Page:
Did you listen to the lyrics? Do you remember that part of the song?
I have to confess I've never listened to it.
 

shnarkle

Well-known member
To paraphrase, then, Homer is conscious of the hypnotic effect of his own verse rhythms on his listeners, and this becomes an area of fascination for him which works its way into his narrative, becoming a running theme about human susceptibility to instruction/seduction from charismatic beings like the gods and the sirens? Interesting thesis.

Yes, that is an interesting thesis, but it's not mine. You're welcome to elaborate on it if you like. I'm always interested in new ideas. It does sound compelling. It isn't Homer that is fascinated. I am

What I'm pointing out is that people naturally produce these rhythms, (not everyone, just those who still have those connections to the Muse), and these rhythms can find their way into coherent speech. There are also those who "speak in tongues", but with them, the rhythms are just articulated with gibberish which I don't find all that interesting to begin with.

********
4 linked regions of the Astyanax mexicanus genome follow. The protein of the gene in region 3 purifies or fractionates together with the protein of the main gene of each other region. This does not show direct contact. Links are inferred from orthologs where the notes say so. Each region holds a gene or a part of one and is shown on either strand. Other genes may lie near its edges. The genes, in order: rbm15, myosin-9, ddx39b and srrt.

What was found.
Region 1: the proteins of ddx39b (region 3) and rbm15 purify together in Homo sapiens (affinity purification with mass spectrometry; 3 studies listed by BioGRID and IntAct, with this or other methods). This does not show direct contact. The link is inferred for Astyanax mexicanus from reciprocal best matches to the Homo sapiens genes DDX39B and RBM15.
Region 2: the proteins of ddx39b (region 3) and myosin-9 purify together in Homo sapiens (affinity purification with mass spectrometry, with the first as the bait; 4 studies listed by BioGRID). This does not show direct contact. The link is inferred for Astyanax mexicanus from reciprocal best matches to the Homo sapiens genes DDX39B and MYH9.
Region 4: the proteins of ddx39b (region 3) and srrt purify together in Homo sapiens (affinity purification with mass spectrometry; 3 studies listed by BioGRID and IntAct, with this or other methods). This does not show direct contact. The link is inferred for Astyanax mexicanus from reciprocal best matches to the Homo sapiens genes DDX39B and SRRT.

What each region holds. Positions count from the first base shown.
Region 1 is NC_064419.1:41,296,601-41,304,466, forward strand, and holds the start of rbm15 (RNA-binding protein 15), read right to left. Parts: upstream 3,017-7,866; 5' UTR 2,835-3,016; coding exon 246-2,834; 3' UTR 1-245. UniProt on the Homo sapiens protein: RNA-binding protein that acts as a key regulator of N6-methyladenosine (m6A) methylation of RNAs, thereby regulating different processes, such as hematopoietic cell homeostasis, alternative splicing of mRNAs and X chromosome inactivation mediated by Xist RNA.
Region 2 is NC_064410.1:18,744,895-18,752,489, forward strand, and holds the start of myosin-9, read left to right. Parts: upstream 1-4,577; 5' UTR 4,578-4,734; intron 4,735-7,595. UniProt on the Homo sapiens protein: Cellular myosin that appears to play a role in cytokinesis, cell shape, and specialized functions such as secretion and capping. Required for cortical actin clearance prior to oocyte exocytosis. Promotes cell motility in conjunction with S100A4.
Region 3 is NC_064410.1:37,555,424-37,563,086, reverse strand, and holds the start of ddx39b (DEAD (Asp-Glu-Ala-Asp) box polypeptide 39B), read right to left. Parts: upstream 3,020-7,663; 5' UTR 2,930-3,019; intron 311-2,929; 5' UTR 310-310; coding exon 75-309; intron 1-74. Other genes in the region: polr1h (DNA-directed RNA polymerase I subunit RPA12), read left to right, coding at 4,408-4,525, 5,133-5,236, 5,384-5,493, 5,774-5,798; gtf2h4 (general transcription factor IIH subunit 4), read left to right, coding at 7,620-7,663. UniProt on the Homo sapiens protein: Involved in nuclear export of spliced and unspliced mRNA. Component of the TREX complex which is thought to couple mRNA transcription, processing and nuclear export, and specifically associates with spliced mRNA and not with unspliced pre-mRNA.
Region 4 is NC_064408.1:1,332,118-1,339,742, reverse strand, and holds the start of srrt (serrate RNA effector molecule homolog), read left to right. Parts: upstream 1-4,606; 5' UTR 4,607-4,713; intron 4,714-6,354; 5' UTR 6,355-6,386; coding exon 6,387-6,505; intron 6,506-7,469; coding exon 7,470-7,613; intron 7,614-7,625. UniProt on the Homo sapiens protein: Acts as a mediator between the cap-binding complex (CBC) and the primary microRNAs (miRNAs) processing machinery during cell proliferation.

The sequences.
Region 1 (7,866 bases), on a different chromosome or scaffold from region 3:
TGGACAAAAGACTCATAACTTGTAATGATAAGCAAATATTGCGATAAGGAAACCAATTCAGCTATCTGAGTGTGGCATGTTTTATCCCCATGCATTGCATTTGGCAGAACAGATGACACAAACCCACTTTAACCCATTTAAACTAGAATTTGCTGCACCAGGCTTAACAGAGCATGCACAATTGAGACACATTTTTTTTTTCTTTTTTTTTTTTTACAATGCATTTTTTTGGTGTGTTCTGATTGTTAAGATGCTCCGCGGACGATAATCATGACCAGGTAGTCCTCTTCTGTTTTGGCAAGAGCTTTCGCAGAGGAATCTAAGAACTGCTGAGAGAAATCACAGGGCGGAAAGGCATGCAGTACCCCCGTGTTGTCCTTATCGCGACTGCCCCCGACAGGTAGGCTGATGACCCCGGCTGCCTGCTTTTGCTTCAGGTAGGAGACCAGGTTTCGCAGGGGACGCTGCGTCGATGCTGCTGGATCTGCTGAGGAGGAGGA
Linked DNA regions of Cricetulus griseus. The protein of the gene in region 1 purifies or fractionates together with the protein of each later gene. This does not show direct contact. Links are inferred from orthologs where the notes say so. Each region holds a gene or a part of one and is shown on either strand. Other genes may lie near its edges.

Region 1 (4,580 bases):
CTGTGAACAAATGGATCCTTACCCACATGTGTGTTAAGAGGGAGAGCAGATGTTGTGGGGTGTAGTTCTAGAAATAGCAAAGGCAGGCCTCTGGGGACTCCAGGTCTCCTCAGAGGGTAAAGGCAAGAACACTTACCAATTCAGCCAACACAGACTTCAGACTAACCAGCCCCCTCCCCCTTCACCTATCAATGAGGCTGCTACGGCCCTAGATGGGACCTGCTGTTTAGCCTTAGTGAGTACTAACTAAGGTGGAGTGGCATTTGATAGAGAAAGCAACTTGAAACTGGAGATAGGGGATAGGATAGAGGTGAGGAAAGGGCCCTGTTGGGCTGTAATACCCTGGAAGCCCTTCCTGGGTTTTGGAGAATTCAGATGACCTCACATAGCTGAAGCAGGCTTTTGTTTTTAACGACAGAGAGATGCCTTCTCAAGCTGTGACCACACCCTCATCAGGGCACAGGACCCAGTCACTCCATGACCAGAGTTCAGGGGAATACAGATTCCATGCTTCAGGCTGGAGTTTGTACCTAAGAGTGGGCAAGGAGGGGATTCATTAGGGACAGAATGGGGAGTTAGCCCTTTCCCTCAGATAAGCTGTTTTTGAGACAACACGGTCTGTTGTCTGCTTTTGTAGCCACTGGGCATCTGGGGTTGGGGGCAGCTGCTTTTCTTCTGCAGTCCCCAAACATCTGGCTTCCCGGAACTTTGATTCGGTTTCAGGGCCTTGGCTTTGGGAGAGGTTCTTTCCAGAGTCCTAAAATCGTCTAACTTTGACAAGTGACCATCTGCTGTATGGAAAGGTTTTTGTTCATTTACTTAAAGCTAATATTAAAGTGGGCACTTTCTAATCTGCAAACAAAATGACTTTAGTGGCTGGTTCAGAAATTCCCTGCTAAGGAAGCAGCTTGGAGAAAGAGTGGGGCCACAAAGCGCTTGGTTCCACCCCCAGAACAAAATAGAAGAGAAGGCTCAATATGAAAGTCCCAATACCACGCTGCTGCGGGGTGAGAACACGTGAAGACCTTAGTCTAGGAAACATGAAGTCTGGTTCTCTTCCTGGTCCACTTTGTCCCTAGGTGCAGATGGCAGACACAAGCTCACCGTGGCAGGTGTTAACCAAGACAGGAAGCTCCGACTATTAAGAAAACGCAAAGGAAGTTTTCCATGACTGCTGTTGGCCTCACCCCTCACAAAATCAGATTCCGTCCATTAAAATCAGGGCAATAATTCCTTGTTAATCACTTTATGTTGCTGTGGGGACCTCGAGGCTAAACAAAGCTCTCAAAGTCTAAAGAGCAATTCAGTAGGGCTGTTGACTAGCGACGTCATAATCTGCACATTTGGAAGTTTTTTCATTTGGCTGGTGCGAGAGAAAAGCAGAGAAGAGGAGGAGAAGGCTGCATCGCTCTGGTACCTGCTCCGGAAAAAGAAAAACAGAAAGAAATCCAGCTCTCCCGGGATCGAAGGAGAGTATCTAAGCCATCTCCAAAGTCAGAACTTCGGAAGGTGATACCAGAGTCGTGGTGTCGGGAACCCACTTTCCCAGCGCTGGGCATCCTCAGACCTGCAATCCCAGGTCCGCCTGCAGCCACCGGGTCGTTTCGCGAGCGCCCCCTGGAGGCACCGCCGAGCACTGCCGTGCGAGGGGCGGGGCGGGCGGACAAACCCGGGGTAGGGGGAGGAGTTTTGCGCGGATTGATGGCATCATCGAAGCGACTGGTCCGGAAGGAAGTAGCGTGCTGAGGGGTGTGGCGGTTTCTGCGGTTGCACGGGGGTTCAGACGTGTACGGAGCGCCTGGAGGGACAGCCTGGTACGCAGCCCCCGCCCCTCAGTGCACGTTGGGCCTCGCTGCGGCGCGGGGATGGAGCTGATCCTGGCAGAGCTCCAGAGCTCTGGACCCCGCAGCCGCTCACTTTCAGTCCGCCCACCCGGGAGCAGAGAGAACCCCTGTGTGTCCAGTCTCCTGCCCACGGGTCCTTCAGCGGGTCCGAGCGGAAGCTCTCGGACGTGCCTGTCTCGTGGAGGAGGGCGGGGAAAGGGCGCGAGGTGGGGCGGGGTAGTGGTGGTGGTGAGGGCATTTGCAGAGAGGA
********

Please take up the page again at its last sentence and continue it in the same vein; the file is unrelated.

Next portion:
When it is with coherent speech is when I become interested. I have listened to people ramble on for hours in heroic verse, and all of it is brand new. They aren't quoting anyone from memory. They are just spontaneously producing it as fast as they can talk. They are being manipulated by the Muse. In most cases, they're also certifiably insane, or on extremely strong psychotropic substances. Some are musicians like Roy Harper, or Pink Floyd's Sid Barrett.

I am also pointing out that if one listens to it long enough, one can develop the ability to hear it whenever someone else or even oneself begins to rattle off a few lines in Heroic verse spontaneously. Sometimes there are even a few end rhymes included. Perhaps the process itself induces the phenomenon.

It may also be a way to remember the poem itself. Originally, it was publicly recited completely from memory.
But we're told that Odysseus survives some of the perils that destroy his shipmates because he does listen to the warnings of the gods, where they do not. How would that fit?